Halloween Marathon Wrap-up: A Nightmare on Elm Street (2010)

It might have been easier to do another post but as you see, we’re here! Its October 31st and we’re wrapping it up with the final movie of our highlight series. More accurately, this is the remake of the iconic series started by Wes Craven. I’m not going to lie, this one was a pain to do.  At this point, I’m a little burnt out with all the Nightmare and Freddy movies.  I’m all Freddy-ed out. Haha! We’ve gone through a wave of good, bad, great, cheesy, campy…basically, I have no expectations right now.

Let’s get going! Review first!

A Nightmare on Elm Street (2010)

a nightmare on elm street

Director: Samuel Bayer

Cast: Jackie Earle Haley, Rooney Mara, Kyle Gallner, Katie Cassidy, Thomas Dekker, Kellan Lutz, Clancy Brown, Connie Britton

The spectre of a dead child rapist haunts the children of the parents who murdered him, stalking and killing them in their dreams.-IMDB

We’re here in remake world.  It feels like a long time ago that I watched Nightmare on Elm Street.  And you know, it might’ve been since I started Halloween in September. As a recap (in case you didn’t read the review post on the original), I liked it but thought that it had some functional campiness to it and there were some creative kills. As we enter into remake world, there are pros and cons to this one.  How do I say it? Everything that didn’t work in the first one worked here and then everything worked here, kind of didn’t work as much in the original? I guess I can say that.

Nightmare on Elm Street 2010

Let me explain.  First of all, lets take a look at our star villain.  The main complaint I’ve had of Freddy (except for in New Nightmare) is that he isn’t scary because while his concept of using nightmares and a world you can’t control to kill you in real life is a good one, they never make him that way.  He is always campy and goofy and just not horrifying.  But this is where the remake does well.  Freddy looks a little different from the original and the guy playing him is no longer Robert Englund but Jackie Earle Haley.  Fred Krueger looks like a burnt victim and he is genuinely creepy as sh*t.  Like I mean, he is a messed up, sadistic man from his laugh to his dialogue.  There were parts that it sent chills down my spine and I literally feared for what he was going to do next. Plus, everything that he does with the characters is a hint towards a deeper trip into why he does what he does.

A Nightmare on Elm Street

Second, its a refreshing time to be watching one of these where I actually know all the cast.  I mean, I know what to expect from them and their performances.  Kyle Gallner was in Veronica Mars, Rooney Mara in a ton of movies, Katie Cassidy is some movies and Arrow, Thomas Dekker was in Secret Circle. Its seriously looking like a CW party here or something.  Anyways,  the cast here pulls in some decent performances with what they had to work with.  They didn’t exactly have good dialogue to support the script (which is something I’ll elaborate on later), but they did well enough.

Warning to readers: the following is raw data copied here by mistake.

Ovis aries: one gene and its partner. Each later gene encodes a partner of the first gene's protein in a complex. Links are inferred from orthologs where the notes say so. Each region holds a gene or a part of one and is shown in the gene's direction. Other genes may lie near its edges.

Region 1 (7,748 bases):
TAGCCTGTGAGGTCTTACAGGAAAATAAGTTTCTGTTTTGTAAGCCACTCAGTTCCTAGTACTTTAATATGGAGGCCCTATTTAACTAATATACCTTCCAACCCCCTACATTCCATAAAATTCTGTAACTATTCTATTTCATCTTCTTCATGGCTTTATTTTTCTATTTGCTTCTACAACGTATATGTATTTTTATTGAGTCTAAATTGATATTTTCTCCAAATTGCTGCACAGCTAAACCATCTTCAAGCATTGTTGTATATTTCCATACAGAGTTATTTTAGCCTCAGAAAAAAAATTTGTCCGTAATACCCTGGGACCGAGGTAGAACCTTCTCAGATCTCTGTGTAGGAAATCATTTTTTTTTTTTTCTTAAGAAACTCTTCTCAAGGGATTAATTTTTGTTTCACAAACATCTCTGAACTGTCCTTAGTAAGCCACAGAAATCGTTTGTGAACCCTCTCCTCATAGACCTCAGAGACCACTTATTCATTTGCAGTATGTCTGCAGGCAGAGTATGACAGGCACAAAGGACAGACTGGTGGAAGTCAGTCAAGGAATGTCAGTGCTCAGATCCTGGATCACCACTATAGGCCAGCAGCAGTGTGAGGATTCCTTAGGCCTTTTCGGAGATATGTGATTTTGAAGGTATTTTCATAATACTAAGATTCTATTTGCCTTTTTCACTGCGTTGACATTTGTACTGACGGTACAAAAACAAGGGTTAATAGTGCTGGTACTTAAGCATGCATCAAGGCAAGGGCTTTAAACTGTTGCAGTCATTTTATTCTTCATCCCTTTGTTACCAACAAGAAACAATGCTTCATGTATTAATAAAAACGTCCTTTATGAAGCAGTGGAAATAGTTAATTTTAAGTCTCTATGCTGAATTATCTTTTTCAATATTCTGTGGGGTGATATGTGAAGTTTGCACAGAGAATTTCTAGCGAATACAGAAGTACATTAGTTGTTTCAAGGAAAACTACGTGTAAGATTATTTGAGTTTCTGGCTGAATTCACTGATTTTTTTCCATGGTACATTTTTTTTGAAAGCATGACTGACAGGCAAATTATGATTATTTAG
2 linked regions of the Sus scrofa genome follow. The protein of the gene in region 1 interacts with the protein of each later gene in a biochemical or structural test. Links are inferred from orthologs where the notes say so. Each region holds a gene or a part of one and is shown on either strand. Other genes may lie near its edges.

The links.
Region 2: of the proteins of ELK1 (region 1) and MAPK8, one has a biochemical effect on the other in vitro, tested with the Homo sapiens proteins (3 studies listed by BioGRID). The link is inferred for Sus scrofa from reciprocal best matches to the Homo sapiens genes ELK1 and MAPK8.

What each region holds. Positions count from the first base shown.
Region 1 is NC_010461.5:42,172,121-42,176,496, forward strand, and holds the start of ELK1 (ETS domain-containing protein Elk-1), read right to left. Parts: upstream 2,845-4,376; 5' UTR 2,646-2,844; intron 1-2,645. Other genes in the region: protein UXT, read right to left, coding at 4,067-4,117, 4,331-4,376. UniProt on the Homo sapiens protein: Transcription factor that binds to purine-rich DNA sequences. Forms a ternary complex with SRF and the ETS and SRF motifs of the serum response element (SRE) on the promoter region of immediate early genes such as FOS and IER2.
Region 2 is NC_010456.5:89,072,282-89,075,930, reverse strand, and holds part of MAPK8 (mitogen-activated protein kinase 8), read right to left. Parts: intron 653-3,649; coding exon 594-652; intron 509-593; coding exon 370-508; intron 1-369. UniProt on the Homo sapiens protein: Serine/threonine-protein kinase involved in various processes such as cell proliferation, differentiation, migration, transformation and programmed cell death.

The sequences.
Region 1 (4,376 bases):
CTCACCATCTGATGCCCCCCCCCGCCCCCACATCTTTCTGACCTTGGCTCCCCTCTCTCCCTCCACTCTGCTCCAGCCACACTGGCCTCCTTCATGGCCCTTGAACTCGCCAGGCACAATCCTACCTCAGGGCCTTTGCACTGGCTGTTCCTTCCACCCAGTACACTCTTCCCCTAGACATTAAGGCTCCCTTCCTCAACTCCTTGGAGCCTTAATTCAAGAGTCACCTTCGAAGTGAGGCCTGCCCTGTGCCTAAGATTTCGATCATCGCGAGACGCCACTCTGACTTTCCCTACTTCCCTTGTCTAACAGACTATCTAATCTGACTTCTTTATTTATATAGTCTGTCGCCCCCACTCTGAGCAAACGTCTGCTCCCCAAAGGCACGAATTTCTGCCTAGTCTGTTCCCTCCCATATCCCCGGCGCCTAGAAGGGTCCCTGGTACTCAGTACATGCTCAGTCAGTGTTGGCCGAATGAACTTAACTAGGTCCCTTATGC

A Nightmare on Elm Street

Third, the remake makes a serious effort to give us some memorable scenes from a few of the past Nightmare movies. We can see it added in pretty nicely.  There are a good many that are taken from the original Wes Craven’s.  Obviously, those scenes are judged a little heavily.  For one, the most effective scene in the original was the body bag scene and this one was a little overboard. Just one simple example.

A Nightmare on elm street 2010

Finally, the visuals and effects and sound worked well for this one.  While we could feel the tension, the story behind this worked better.  In one movie, we were able to learn about Freddy (even though some details were changed, I think). Freddy himself tried to lead the kids of those parents who killed him to know about it.  At the same time, we also get more up close and personal of who Freddy is. Was he innocently accused? What is he trying to revenge? All those questions that took a few movies to build, we get a good idea of in this one remake. It tries hard to make us twist our beliefs about Freddy.  While I can’t criticize what they were trying to do, the execution of it focused too much on the teens and paired up with the bad dialogue that sometimes felt a little choppy and awkward, it ended up causing the movie to drag a little in certain parts.

Overall, I rather enjoyed A Nightmare on Elm Street.  I’m not saying its better than the original because Craven can build atmosphere and the passion is retained there.  However, this is a decent effort. The script itself, mostly the dialogue and focal points in various plot points could have made for a better execution but the visuals are better and Freddy is much more chilling and thrilling to watch. The backstory of Freddy is the highlight here because we learn so much more about him and that really worked for me. Is it a good or bad remake? I really can’t say its bad.  It feels a little lengthy at parts but it stays generally faithful to the original but with its own style.

What do you think about the remake of A Nightmare on Elm Street?

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4 thoughts on “Halloween Marathon Wrap-up: A Nightmare on Elm Street (2010)

  1. I personally think it is a good remake of the original, keeping Freddy serious, i really like how they played out that he might have actually been innocent too but in the end they blow it and it all fizzles out.

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